Heroin is a depressant derived from morphine and the opium poppy. It is also known as dope, dust, junk, smack, and horse. Due to its addictive nature and potential health impacts, heroin is listed as a Schedule I substance in Canada, the most serious category of drugs. Heroin is also taken seriously due to being associated with organized crime, which poses a danger to the public. Depending on the specific offence and the quantity of heroin, there could be a range of penalties imposed.
Offences involving possession of heroin face the lowest in the range of penalties. Possession is a hybrid offence, meaning that the Crown Attorney has an option on how to proceed. On summary conviction, the penalty is a $1,000 fine and/or up to 6 months imprisonment for a first offence, or a $2,000 fine and/or up to one year imprisonment for each subsequent conviction. The maximum penalty is up to 7 years imprisonment if the Crown chooses to proceed as an indictable offence.
Trafficking and possession for the purpose of trafficking are indictable offences that face a minimum one year sentence, with a maximum sentence of life imprisonment.
The import or export of heroin is also an indictable offence with a maximum sentence of life imprisonment. However, the minimum sentence depends on the amount of heroin involved. If the amount of heroin is one kilogram or less, the minimum sentence is 1 year imprisonment. If the amount of heroin is over 1 kilogram, the minimum sentence increases to at least 2 years imprisonment.
As an indictable offence, the production of heroin faces a minimum sentence of 2 years imprisonment. However, if certain aggravating factors are present, the minimum sentence increases to 3 years. The maximum sentence for production of heroin is life imprisonment.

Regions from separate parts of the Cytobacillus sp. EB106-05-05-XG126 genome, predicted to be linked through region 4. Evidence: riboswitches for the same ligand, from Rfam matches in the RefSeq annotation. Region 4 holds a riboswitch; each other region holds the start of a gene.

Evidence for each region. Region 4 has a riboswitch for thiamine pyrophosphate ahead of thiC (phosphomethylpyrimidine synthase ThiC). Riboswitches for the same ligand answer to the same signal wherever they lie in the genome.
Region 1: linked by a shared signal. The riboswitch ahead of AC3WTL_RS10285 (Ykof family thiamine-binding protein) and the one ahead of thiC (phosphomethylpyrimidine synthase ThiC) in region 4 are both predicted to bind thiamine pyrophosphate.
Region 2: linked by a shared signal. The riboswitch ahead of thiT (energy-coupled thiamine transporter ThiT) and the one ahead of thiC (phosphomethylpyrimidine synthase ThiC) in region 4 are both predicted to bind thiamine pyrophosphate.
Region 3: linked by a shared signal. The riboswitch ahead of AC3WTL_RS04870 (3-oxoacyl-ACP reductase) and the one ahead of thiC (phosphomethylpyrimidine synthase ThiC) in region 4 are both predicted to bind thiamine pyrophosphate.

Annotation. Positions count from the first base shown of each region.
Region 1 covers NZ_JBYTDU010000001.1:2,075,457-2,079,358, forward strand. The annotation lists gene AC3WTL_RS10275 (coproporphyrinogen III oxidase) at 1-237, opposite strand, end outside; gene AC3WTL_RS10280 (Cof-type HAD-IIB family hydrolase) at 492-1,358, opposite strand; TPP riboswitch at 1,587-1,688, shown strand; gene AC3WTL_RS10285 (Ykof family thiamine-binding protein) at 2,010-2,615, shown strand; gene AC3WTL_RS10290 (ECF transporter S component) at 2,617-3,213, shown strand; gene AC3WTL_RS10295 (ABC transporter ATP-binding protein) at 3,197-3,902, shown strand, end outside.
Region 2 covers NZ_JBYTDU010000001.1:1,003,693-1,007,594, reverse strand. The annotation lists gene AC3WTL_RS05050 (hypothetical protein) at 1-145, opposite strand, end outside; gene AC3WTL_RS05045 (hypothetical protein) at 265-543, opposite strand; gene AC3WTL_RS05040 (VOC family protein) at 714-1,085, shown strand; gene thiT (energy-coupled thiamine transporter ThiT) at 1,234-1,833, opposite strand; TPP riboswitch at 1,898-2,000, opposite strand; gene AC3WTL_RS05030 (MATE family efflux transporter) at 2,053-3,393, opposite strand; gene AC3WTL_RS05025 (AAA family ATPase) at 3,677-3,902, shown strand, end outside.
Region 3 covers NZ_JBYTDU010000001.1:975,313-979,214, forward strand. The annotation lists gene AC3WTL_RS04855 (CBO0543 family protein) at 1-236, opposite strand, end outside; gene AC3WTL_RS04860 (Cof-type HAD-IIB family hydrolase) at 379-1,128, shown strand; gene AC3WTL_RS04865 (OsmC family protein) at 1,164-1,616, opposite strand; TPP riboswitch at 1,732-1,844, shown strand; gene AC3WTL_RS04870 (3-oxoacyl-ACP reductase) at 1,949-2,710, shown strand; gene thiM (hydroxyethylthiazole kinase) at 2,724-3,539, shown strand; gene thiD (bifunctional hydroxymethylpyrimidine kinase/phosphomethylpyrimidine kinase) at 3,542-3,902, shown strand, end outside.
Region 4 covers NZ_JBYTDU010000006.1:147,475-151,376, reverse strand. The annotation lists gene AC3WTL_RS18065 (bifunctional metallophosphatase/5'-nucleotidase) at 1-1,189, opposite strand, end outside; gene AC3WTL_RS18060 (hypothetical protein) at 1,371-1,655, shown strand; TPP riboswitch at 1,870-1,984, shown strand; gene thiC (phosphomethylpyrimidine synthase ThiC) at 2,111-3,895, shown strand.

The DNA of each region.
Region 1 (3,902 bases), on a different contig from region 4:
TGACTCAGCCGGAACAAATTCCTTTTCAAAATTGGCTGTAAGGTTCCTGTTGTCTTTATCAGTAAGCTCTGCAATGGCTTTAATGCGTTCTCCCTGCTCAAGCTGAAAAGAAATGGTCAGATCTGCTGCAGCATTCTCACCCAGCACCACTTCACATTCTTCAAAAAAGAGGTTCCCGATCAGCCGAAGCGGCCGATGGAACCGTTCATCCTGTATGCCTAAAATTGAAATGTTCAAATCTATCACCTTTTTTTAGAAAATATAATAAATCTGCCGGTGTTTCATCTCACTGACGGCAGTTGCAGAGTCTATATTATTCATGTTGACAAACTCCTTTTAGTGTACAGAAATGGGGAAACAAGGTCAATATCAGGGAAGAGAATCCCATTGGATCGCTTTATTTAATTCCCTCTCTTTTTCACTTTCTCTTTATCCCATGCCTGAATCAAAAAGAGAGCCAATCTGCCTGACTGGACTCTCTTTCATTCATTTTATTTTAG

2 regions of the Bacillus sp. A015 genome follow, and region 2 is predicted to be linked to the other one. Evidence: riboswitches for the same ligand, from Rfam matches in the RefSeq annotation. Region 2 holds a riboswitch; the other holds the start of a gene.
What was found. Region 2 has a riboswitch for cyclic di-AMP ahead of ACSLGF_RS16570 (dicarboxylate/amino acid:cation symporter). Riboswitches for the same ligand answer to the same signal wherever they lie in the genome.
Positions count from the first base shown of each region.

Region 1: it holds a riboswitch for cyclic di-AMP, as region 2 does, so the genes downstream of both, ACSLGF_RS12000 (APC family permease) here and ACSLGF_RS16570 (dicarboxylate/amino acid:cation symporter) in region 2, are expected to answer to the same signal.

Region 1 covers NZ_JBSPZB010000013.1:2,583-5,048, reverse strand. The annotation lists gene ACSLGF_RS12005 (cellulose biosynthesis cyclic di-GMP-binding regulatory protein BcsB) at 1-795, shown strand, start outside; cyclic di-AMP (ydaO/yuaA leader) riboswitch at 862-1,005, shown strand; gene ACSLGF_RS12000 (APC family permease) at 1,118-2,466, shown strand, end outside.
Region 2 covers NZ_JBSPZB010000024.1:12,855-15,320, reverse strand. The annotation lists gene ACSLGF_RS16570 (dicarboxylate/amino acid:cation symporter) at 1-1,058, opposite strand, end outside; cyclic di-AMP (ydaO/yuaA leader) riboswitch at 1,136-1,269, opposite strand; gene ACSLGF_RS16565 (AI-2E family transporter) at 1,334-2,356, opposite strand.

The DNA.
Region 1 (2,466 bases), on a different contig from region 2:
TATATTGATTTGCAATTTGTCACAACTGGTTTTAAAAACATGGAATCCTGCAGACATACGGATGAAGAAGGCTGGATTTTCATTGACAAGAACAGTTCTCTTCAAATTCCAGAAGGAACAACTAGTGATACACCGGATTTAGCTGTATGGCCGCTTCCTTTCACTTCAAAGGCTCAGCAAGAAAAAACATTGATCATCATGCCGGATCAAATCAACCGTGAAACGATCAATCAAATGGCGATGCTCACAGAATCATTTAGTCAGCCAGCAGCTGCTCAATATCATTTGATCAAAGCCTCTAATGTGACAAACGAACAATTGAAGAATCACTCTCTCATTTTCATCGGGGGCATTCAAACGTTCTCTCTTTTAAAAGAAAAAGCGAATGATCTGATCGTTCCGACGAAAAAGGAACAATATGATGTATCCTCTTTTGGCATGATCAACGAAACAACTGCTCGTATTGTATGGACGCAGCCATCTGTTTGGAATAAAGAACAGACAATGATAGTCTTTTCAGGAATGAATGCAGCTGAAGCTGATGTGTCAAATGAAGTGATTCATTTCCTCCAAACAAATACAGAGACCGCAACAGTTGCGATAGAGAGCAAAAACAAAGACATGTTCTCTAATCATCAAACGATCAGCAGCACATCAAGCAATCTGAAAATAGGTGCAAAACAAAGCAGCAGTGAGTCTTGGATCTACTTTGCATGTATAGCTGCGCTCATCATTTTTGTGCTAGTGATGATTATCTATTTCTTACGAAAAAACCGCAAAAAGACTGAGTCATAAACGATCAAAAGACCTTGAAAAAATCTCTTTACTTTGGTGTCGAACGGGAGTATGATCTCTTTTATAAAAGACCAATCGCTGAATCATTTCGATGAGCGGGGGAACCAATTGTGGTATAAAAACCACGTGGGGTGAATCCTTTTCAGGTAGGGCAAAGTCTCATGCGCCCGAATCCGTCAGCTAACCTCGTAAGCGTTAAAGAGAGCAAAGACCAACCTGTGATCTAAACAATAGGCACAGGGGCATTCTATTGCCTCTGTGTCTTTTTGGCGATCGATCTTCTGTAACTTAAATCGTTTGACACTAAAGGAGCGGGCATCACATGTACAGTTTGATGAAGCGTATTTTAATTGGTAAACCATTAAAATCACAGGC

Any drug-related conviction can potentially have unforeseen consequences. Employment may be impacted if your employer or regulating agency requires the reporting of any drug-related convictions. Travel may also be impacted, as many countries consider a person to be inadmissible if they have a drug conviction.
Naturally, people facing any drug-related charge wish to avoid having a criminal record. However, it is unlikely that a criminal record can be avoided for a number of reasons. The judge may take a tough stance towards any drug charge. The Crown Attorney may be unwilling or unable to negotiate. The evidence may not allow for avoiding a criminal record. A good lawyer, though, will review the evidence against you and seek any available options which would minimize any sentence.
- Drug treatment court or diversion an option under certain circumstances?
- Possession involves “knowledge” (know the product is heroin or that it was present), and control (dictated by circumstances)
- Are absolute/conditional discharge, suspended sentence, probation, conditional sentence options for any charges?
- Would performance of counselling or community service before sentencing help?